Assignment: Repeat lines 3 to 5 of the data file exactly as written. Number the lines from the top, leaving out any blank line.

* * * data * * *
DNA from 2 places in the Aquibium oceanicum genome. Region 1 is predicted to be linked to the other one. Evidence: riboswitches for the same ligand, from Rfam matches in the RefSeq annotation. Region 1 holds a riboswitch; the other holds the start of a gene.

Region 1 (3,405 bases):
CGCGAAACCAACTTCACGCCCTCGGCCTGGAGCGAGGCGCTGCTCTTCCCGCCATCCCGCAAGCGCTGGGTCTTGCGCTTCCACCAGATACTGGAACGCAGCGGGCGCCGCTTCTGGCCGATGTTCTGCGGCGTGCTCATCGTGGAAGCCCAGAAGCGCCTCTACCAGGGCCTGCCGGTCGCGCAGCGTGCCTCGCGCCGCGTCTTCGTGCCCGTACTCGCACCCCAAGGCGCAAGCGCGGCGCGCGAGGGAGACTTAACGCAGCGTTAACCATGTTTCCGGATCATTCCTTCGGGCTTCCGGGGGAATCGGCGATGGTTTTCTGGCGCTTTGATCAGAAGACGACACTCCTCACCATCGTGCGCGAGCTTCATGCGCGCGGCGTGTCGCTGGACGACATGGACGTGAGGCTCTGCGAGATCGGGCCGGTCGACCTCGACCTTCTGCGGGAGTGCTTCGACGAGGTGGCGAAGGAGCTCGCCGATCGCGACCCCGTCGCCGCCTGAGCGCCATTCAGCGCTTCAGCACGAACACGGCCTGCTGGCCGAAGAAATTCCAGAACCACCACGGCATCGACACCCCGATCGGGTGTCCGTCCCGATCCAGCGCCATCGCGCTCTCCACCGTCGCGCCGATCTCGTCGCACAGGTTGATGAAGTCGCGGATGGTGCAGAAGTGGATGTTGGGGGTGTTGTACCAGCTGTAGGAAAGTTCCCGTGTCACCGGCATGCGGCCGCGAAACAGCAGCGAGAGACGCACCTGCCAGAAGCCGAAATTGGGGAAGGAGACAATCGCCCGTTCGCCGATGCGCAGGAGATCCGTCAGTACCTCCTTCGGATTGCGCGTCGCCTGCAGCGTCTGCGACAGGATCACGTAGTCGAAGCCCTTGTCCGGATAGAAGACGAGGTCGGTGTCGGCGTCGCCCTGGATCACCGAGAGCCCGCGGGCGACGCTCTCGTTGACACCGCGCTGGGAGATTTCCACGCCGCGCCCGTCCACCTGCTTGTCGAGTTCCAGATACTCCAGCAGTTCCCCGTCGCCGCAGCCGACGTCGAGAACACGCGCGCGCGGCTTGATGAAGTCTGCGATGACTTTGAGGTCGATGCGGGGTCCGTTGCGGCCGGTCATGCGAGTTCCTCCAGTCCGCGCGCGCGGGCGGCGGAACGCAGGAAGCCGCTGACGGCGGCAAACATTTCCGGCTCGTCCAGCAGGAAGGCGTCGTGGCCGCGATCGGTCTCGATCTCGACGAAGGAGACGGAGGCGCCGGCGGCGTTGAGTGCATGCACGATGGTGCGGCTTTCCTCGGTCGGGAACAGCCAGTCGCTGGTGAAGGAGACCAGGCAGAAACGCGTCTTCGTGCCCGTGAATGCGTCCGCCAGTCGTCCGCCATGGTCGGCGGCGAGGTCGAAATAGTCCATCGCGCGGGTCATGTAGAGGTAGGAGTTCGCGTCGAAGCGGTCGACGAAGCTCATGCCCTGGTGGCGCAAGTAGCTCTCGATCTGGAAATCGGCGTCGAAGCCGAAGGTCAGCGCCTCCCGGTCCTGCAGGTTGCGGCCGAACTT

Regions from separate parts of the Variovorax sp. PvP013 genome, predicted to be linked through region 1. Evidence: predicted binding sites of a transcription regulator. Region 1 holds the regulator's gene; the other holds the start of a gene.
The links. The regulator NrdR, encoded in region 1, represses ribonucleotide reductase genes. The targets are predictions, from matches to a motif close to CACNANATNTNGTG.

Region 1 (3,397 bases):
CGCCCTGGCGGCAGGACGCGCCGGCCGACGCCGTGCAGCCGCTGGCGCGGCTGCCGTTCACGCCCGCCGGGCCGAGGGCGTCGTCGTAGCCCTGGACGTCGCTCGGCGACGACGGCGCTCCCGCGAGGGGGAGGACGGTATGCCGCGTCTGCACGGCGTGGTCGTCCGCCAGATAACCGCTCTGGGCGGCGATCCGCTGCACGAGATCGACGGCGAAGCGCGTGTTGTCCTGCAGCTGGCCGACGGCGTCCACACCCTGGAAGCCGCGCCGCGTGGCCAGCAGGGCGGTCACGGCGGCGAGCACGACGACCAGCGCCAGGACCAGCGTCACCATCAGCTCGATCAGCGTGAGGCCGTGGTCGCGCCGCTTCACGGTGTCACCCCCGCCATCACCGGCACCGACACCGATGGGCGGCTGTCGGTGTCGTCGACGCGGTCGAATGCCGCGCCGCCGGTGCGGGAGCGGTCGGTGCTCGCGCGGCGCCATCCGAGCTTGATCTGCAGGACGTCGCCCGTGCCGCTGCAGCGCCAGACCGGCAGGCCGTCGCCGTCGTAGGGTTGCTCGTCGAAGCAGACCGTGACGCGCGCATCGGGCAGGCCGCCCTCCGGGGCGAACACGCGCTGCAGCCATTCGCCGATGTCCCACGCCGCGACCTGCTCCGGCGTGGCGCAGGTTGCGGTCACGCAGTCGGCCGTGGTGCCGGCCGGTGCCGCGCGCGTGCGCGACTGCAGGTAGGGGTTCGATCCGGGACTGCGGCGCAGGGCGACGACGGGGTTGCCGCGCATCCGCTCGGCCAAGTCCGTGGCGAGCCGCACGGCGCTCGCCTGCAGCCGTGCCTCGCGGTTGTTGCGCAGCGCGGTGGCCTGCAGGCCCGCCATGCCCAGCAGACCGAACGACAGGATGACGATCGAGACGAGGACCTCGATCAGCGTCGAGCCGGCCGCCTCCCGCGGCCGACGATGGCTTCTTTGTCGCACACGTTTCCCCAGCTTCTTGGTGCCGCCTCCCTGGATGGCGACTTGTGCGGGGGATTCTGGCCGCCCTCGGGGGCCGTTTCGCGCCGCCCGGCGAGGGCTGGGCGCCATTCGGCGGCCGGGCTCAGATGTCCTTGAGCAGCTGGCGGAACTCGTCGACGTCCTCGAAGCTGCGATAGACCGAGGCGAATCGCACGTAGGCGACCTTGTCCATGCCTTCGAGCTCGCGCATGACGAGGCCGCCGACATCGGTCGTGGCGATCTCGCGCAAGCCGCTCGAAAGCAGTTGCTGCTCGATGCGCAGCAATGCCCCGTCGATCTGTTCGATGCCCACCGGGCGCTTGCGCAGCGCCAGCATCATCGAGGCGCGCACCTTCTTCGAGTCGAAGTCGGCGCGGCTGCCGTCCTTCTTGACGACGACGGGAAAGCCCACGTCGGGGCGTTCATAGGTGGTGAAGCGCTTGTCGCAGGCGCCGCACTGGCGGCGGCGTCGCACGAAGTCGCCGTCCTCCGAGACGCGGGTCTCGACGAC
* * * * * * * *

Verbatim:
CGCGAAACCAACTTCACGCCCTCGGCCTGGAGCGAGGCGCTGCTCTTCCCGCCATCCCGCAAGCGCTGGGTCTTGCGCTTCCACCAGATACTGGAACGCAGCGGGCGCCGCTTCTGGCCGATGTTCTGCGGCGTGCTCATCGTGGAAGCCCAGAAGCGCCTCTACCAGGGCCTGCCGGTCGCGCAGCGTGCCTCGCGCCGCGTCTTCGTGCCCGTACTCGCACCCCAAGGCGCAAGCGCGGCGCGCGAGGGAGACTTAACGCAGCGTTAACCATGTTTCCGGATCATTCCTTCGGGCTTCCGGGGGAATCGGCGATGGTTTTCTGGCGCTTTGATCAGAAGACGACACTCCTCACCATCGTGCGCGAGCTTCATGCGCGCGGCGTGTCGCTGGACGACATGGACGTGAGGCTCTGCGAGATCGGGCCGGTCGACCTCGACCTTCTGCGGGAGTGCTTCGACGAGGTGGCGAAGGAGCTCGCCGATCGCGACCCCGTCGCCGCCTGAGCGCCATTCAGCGCTTCAGCACGAACACGGCCTGCTGGCCGAAGAAATTCCAGAACCACCACGGCATCGACACCCCGATCGGGTGTCCGTCCCGATCCAGCGCCATCGCGCTCTCCACCGTCGCGCCGATCTCGTCGCACAGGTTGATGAAGTCGCGGATGGTGCAGAAGTGGATGTTGGGGGTGTTGTACCAGCTGTAGGAAAGTTCCCGTGTCACCGGCATGCGGCCGCGAAACAGCAGCGAGAGACGCACCTGCCAGAAGCCGAAATTGGGGAAGGAGACAATCGCCCGTTCGCCGATGCGCAGGAGATCCGTCAGTACCTCCTTCGGATTGCGCGTCGCCTGCAGCGTCTGCGACAGGATCACGTAGTCGAAGCCCTTGTCCGGATAGAAGACGAGGTCGGTGTCGGCGTCGCCCTGGATCACCGAGAGCCCGCGGGCGACGCTCTCGTTGACACCGCGCTGGGAGATTTCCACGCCGCGCCCGTCCACCTGCTTGTCGAGTTCCAGATACTCCAGCAGTTCCCCGTCGCCGCAGCCGACGTCGAGAACACGCGCGCGCGGCTTGATGAAGTCTGCGATGACTTTGAGGTCGATGCGGGGTCCGTTGCGGCCGGTCATGCGAGTTCCTCCAGTCCGCGCGCGCGGGCGGCGGAACGCAGGAAGCCGCTGACGGCGGCAAACATTTCCGGCTCGTCCAGCAGGAAGGCGTCGTGGCCGCGATCGGTCTCGATCTCGACGAAGGAGACGGAGGCGCCGGCGGCGTTGAGTGCATGCACGATGGTGCGGCTTTCCTCGGTCGGGAACAGCCAGTCGCTGGTGAAGGAGACCAGGCAGAAACGCGTCTTCGTGCCCGTGAATGCGTCCGCCAGTCGTCCGCCATGGTCGGCGGCGAGGTCGAAATAGTCCATCGCGCGGGTCATGTAGAGGTAGGAGTTCGCGTCGAAGCGGTCGACGAAGCTCATGCCCTGGTGGCGCAAGTAGCTCTCGATCTGGAAATCGGCGTCGAAGCCGAAGGTCAGCGCCTCCCGGTCCTGCAGGTTGCGGCCGAACTT

Regions from separate parts of the Variovorax sp. PvP013 genome, predicted to be linked through region 1. Evidence: predicted binding sites of a transcription regulator. Region 1 holds the regulator's gene; the other holds the start of a gene.
The links. The regulator NrdR, encoded in region 1, represses ribonucleotide reductase genes. The targets are predictions, from matches to a motif close to CACNANATNTNGTG.